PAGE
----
CHARLESTON, W.Va. -- Danny Simms, a self-proclaimed oil and gas industry expert, recently joined a larger Charleston accounting firm because he said it's time for him to "share the fun" of the industry.
For nearly 30 years, Simms' accounting firm offered assistance in the oil and gas industry, among other services, but the small firm sometimes struggled. Simms only had about five people working at one time, which prevented the firm from handling "big jobs" and growing, he said.
That changed when he joined Woomer, Nistendirk & Associates PLLC, an accounting firm started by Robert Nistendirk and Stephen Woomer 17 years ago. The firm on Capitol Street offers legal, medical, retail, manufacturers, nonprofit, and many other accounting services.
Joining the firm, Simms said, "has offered me something I've been having to fight for years which is staff size. There's a lot of opportunity for us in the oil and gas industry ... we're increasing the capabilities of our firm."
The "strategic partnership" at the accounting firm, Nistendirk said, is a response to the natural gas reserves in the Marcellus Shale formation that extends throughout most of West Virginia in addition to Pennsylvania, Ohio, New York and other eastern states.
Before Simms joined the firm, Nistendirk said he would occasionally ask him questions about the oil and gas industry. Now that Simms is a part of the larger firm, accountants there can refer their clients directly to Simms.
Nistendirk believes the partnership puts the firm "one step ahead of the explosion," Nistendirk said.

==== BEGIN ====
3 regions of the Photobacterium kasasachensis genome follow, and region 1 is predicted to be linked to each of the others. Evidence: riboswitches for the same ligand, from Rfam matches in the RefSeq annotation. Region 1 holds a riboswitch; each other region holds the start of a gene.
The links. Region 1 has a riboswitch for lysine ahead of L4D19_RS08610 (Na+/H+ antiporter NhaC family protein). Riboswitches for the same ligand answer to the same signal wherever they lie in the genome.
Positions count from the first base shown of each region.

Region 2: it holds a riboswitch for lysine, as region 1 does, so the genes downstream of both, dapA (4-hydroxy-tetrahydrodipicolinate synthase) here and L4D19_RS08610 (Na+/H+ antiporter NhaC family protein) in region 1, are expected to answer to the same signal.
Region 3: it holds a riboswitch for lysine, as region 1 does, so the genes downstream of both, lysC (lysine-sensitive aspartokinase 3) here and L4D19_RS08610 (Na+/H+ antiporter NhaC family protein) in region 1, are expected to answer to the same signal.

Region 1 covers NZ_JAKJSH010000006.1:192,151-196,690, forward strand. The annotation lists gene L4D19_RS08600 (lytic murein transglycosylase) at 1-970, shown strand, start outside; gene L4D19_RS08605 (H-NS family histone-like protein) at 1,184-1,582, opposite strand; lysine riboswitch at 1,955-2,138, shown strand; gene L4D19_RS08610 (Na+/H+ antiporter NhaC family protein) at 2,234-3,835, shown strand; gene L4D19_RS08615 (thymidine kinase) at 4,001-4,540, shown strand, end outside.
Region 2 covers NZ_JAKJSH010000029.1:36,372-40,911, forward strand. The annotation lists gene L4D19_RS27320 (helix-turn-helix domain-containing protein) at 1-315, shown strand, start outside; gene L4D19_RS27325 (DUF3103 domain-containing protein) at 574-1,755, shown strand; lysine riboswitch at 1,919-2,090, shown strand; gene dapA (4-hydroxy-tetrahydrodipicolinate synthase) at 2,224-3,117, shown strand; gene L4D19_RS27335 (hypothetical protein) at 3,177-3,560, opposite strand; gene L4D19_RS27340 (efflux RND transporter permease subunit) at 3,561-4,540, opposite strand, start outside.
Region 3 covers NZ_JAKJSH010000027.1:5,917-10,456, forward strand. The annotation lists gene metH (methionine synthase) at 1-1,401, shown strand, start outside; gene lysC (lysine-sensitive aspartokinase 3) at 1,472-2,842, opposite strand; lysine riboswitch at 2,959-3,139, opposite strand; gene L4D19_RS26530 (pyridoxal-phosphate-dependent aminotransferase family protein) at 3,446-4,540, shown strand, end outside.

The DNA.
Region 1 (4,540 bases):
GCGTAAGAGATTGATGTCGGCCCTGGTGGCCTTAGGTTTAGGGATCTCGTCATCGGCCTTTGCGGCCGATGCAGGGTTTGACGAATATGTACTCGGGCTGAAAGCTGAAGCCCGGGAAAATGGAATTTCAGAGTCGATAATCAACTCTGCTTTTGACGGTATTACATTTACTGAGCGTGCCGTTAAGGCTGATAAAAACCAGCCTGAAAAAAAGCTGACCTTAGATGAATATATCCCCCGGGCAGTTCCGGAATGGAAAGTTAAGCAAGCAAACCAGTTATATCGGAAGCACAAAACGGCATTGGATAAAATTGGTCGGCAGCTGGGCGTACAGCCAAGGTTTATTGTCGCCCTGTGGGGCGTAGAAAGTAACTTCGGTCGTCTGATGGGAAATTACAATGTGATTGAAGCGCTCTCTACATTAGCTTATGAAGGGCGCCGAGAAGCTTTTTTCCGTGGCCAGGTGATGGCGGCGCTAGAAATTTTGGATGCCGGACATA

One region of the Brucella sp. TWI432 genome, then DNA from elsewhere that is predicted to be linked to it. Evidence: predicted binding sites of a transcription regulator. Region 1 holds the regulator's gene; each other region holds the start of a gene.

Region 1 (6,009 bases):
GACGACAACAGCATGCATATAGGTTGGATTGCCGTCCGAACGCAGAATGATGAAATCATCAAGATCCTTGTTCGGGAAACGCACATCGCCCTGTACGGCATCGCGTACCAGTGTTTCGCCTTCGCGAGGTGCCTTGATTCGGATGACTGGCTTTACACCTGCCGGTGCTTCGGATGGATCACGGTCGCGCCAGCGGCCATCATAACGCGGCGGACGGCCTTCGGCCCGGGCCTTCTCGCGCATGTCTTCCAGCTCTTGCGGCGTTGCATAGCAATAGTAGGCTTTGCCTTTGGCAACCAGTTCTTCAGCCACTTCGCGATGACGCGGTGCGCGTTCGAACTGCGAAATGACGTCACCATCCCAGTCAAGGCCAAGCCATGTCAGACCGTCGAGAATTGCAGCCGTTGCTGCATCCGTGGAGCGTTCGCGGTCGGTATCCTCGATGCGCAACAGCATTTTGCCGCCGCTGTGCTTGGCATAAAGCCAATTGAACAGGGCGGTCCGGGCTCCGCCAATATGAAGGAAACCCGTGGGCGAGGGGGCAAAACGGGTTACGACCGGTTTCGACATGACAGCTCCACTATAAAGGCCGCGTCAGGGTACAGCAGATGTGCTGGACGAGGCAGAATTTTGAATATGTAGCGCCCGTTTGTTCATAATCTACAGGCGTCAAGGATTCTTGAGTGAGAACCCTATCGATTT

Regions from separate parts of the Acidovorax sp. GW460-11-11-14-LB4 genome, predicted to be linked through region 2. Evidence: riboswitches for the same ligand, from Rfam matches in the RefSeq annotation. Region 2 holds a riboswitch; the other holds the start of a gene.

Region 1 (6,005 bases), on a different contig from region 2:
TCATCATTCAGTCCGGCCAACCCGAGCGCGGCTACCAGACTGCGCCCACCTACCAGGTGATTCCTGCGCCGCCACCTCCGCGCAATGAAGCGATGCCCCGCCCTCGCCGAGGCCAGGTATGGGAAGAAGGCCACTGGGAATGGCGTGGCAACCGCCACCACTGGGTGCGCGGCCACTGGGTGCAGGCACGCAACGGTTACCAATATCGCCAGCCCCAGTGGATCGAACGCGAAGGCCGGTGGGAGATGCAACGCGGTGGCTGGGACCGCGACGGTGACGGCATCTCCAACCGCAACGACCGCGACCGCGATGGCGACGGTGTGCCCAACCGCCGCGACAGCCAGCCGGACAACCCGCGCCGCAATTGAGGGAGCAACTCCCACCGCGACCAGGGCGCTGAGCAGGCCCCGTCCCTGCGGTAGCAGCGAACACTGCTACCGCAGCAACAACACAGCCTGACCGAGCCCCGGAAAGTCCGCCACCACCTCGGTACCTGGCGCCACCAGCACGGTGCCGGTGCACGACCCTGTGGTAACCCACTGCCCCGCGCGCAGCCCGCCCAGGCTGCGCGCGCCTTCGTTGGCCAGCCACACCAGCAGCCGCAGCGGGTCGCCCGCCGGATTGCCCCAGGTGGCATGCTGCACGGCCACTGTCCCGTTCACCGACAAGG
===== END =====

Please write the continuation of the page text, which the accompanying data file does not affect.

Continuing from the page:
"It's going to be explosive for every other business in the Appalachian [region]," Nistendirk said.
"What this Marcellus is doing ... it makes the businesses associated with it huge compared in the past," Simms said.
Service providers such as lawyers and accountants are beginning to see more work because of the increasing importance of natural gas in the state, according to Steve Roberts, president of the West Virginia Chamber of Commerce.
With so much land being bought and sold because of the Marcellus Shale locations, these kinds of professions are seeing an influx in business, Roberts said.
"It's certainly being felt in the legal community -- surveyors are busy, land engineers are busy, law firms and accounting firms are busy. It's just beginning to work its way into having a ripple effect that goes as far as professional firms," Roberts said.
That ripple effect includes restaurants, gas stations and hotels that surround areas where Marcellus Shale drillings are occurring, he said.
"The trickle down is significant particularly to smaller retailers, those who provide things for people who are moving around the state and they would buy," Roberts said.